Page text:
Radiation belt electrons can exhibit different types of pitch angle distributions in response to various magnetospheric processes. Butterfly distributions, characterized by flux minima at pitch angles around 90\textdegree, are broadly observed in both the outer and inner belts and the slot region. Butterfly distributions close to the outer magnetospheric boundary have been attributed to drift shell splitting and losses to the magnetopause. However, their occurrence in the inner belt and the slot region has hitherto not been resolved. By analyzing the particle and wave data collected by the Van Allen Probes during a geomagnetic storm, we combine test particle calculations and Fokker-Planck simulations to reveal that scattering by equatorial magnetosonic waves is a significant cause for the formation of energetic electron butterfly distributions in the inner magnetosphere. Another event shows that a large-amplitude magnetosonic wave in the outer belt can create electron butterfly distributions in just a few minutes.

Li, Jinxing; Ni, Binbin; Ma, Qianli; Xie, Lun; Pu, Zuyin; Fu, Suiyan; Thorne, R.; Bortnik, J.; Chen, Lunjin; Li, Wen; Baker, Daniel; Kletzing, Craig; Kurth, William; Hospodarsky, George; Fennell, Joseph; Reeves, Geoffrey; Spence, Harlan; Funsten, Herbert; Summers, Danny;

Published by: Geophysical Research Letters      Published on: 04/2016

YEAR: 2016     DOI: 10.1002/2016GL067853

butterfly distributions; energetic electrons; Landau resonance; magnetosonic waves; Radiation belt; Van Allen Probes

Ultrarelativistic electron butterfly distributions created by parallel acceleration due to magnetosonic waves

The Van Allen Probe observations during the recovery phase of a large storm that occurred on 17 March 2015 showed that the ultrarelativistic electrons at the inner boundary of the outer radiation belt (L* = 2.6\textendash3.7) exhibited butterfly pitch angle distributions, while the inner belt and the slot region also showed evidence of sub-MeV electron butterfly distributions. Strong magnetosonic waves were observed in the same regions and at the same time periods as these butterfly distributions. Moreover, when these magnetosonic waves extended to higher altitudes (L* = 4.1), the butterfly distributions also extended to the same region. Combining test particle calculations and Fokker-Planck diffusion simulations, we successfully reproduced the formation of the ultrarelativistic electron butterfly distributions, which primarily result from parallel acceleration caused by Landau resonance with magnetosonic waves. The coexistence of ultrarelativistic electron butterfly distributions with magnetosonic waves was also observed in the 24 June 2015 storm, providing further support that the magnetosonic waves play a key role in forming butterfly distributions.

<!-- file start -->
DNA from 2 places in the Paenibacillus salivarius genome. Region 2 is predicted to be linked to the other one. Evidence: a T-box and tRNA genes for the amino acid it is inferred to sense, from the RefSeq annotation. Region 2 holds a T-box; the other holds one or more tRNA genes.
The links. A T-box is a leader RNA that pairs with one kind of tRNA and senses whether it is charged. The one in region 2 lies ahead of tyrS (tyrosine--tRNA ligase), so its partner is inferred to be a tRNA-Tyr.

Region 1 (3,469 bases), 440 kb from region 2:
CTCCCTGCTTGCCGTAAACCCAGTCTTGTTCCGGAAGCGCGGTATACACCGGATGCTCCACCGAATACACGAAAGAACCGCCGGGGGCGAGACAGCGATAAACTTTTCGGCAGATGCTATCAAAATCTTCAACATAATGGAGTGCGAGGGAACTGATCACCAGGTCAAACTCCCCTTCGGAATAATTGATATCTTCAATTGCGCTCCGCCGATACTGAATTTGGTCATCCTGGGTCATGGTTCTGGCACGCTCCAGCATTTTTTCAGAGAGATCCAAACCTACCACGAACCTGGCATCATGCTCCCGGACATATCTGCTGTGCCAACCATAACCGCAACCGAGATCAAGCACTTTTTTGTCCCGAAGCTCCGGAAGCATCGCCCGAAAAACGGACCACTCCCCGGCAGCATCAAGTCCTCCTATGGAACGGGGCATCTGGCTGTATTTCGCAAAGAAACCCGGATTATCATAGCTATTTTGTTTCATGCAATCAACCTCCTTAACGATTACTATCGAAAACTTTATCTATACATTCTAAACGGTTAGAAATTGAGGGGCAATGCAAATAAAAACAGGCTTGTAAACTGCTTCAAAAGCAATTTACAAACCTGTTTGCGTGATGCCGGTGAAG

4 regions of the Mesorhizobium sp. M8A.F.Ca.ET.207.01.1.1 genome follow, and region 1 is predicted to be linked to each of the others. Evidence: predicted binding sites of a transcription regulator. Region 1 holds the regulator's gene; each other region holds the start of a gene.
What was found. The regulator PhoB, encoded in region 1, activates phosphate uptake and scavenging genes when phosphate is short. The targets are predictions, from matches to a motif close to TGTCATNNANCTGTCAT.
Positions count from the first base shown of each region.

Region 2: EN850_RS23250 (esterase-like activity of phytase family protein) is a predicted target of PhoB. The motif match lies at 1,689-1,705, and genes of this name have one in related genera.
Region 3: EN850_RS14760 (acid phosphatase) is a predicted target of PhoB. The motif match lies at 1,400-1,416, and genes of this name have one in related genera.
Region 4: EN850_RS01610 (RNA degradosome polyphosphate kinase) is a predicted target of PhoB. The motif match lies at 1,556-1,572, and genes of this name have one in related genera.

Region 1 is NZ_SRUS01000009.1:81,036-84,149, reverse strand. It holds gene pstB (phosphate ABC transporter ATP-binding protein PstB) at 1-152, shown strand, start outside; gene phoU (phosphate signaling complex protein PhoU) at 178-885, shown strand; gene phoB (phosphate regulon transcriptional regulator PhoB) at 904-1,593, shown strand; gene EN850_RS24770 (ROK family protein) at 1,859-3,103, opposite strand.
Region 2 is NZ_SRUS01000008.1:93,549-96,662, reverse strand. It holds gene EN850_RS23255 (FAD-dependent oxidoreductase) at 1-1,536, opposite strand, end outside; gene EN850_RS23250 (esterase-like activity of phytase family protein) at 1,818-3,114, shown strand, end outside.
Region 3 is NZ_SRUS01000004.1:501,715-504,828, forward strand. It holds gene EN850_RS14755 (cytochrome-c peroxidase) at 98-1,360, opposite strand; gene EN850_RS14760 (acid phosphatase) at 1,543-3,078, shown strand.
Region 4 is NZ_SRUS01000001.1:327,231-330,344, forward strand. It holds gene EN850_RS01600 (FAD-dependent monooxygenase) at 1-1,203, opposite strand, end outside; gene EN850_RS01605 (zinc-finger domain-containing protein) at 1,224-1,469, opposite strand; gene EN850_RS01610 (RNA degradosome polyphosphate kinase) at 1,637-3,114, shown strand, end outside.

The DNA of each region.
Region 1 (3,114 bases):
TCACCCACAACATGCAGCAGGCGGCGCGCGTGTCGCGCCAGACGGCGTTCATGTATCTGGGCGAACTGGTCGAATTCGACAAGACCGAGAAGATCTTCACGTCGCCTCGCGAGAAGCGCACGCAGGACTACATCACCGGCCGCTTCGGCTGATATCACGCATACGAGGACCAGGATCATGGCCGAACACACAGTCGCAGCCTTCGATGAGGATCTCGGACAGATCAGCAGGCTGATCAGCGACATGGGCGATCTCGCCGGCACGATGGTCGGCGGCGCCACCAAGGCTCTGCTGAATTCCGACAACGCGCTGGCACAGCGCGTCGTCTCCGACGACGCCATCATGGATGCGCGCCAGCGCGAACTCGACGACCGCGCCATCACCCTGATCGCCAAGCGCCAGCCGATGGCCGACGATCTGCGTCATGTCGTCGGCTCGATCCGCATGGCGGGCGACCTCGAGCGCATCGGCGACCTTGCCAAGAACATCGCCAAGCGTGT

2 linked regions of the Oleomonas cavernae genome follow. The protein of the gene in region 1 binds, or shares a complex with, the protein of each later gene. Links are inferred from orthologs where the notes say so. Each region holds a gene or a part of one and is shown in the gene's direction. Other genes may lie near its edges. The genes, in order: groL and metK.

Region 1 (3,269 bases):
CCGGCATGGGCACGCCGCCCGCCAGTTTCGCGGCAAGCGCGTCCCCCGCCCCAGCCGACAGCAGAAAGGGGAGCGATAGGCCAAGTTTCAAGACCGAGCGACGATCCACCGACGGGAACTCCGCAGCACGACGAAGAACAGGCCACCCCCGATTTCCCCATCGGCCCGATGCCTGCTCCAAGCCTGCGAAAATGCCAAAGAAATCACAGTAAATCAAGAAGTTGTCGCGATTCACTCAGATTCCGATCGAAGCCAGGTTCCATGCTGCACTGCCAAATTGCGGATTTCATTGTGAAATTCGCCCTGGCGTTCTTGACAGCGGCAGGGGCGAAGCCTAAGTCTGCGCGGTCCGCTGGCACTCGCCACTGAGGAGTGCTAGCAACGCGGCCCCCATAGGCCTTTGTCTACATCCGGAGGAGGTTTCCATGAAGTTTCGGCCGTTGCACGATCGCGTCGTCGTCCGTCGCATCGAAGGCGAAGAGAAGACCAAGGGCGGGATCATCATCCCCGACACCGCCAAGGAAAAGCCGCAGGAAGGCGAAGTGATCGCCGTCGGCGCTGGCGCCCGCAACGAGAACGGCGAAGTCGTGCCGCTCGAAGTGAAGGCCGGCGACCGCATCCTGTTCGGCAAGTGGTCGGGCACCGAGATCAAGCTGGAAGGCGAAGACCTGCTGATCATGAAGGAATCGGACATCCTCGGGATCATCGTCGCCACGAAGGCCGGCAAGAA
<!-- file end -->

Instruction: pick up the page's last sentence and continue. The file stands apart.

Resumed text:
Li, Jinxing; Bortnik, Jacob; Thorne, Richard; Li, Wen; Ma, Qianli; Baker, Daniel; Reeves, Geoffrey; Fennell, Joseph; Spence, Harlan; Kletzing, Craig; Kurth, William; Hospodarsky, George; Angelopoulos, Vassilis; Blake, Bernard.;

Published by: Journal of Geophysical Research: Space Physics      Published on: 04/2016

YEAR: 2016     DOI: 10.1002/2016JA022370

butterfly distributions; Landau resonance; magnetosonic waves; Radiation belt; Van Allen Probes


Nonlinear local parallel acceleration of electrons through Landau trapping by oblique whistler mode waves in the outer radiation belt

Simultaneous observations of electron velocity distributions and chorus waves by the Van Allen Probe B are analyzed to identify long-lasting (more than 6 h) signatures of electron Landau resonant interactions with oblique chorus waves in the outer radiation belt. Such Landau resonant interactions result in the trapping of \~1\textendash10 keV electrons and their acceleration up to 100\textendash300 keV. This kind of process becomes important for oblique whistler mode waves having a significant electric field component along the background magnetic field. In the inhomogeneous geomagnetic field, such resonant interactions then lead to the formation of a plateau in the parallel (with respect to the geomagnetic field) velocity distribution due to trapping of electrons into the wave effective potential. We demonstrate that the electron energy corresponding to the observed plateau remains in very good agreement with the energy required for Landau resonant interaction with the simultaneously measured oblique chorus waves over 6 h and a wide range of L shells (from 4 to 6) in the outer belt. The efficient parallel acceleration modifies electron pitch angle distributions at energies \~50\textendash200 keV, allowing us to distinguish the energized population. The observed energy range and the density of accelerated electrons are in reasonable agreement with test particle numerical simulations.

Agapitov, O.; Artemyev, A.; Mourenas, D.; Mozer, F.; Krasnoselskikh, V.;

Published by: Geophysical Research Letters      Published on: 12/2015

YEAR: 2015     DOI: 10.1002/2015GL066887

Landau resonance; nonlinear acceleration of electrons; oblique whistlers; Radiation belts; seed population; Van Allen Probes

Very Oblique Whistler Generation By Low Energy Electron Streams

Whistler-mode chorus waves are present throughout the Earth\textquoterights outer radiation belt as well as at larger distances from our planet. While the generation mechanisms of parallel lower-band chorus waves and oblique upper-band chorus waves have been identified and checked in various instances, the statistically significant presence in recent satellite observations of very oblique lower-band chorus waves near the resonance cone angle remains to be explained. Here we discuss two possible generation mechanisms for such waves. The first one is based on Landau resonance with sporadic very low energy (<4 keV) electron beams either injected from the plasmasheet or produced in situ. The second one relies on cyclotron resonance with low energy electron streams, such that their velocity distribution possesses both a significant temperature anisotropy above 3-4 keV and a plateau or heavy tail in parallel velocities at lower energies encompassing simultaneous Landau resonance with the same waves. The corresponding frequency and wave normal angle distributions of the generated very oblique lower-band chorus waves, as well as their frequency sweep rate, are evaluated analytically and compared with satellite observations, showing a reasonable agreement.

Mourenas, D.; Artemyev, A.; Agapitov, O.; Krasnoselskikh, V.; Mozer, F.S.;

Published by: Journal of Geophysical Research: Space Physics      Published on: 04/2015

YEAR: 2015     DOI: 10.1002/2015JA021135

Chorus wave; Cyclotron resonance; Landau resonance; oblique whistler; wave generation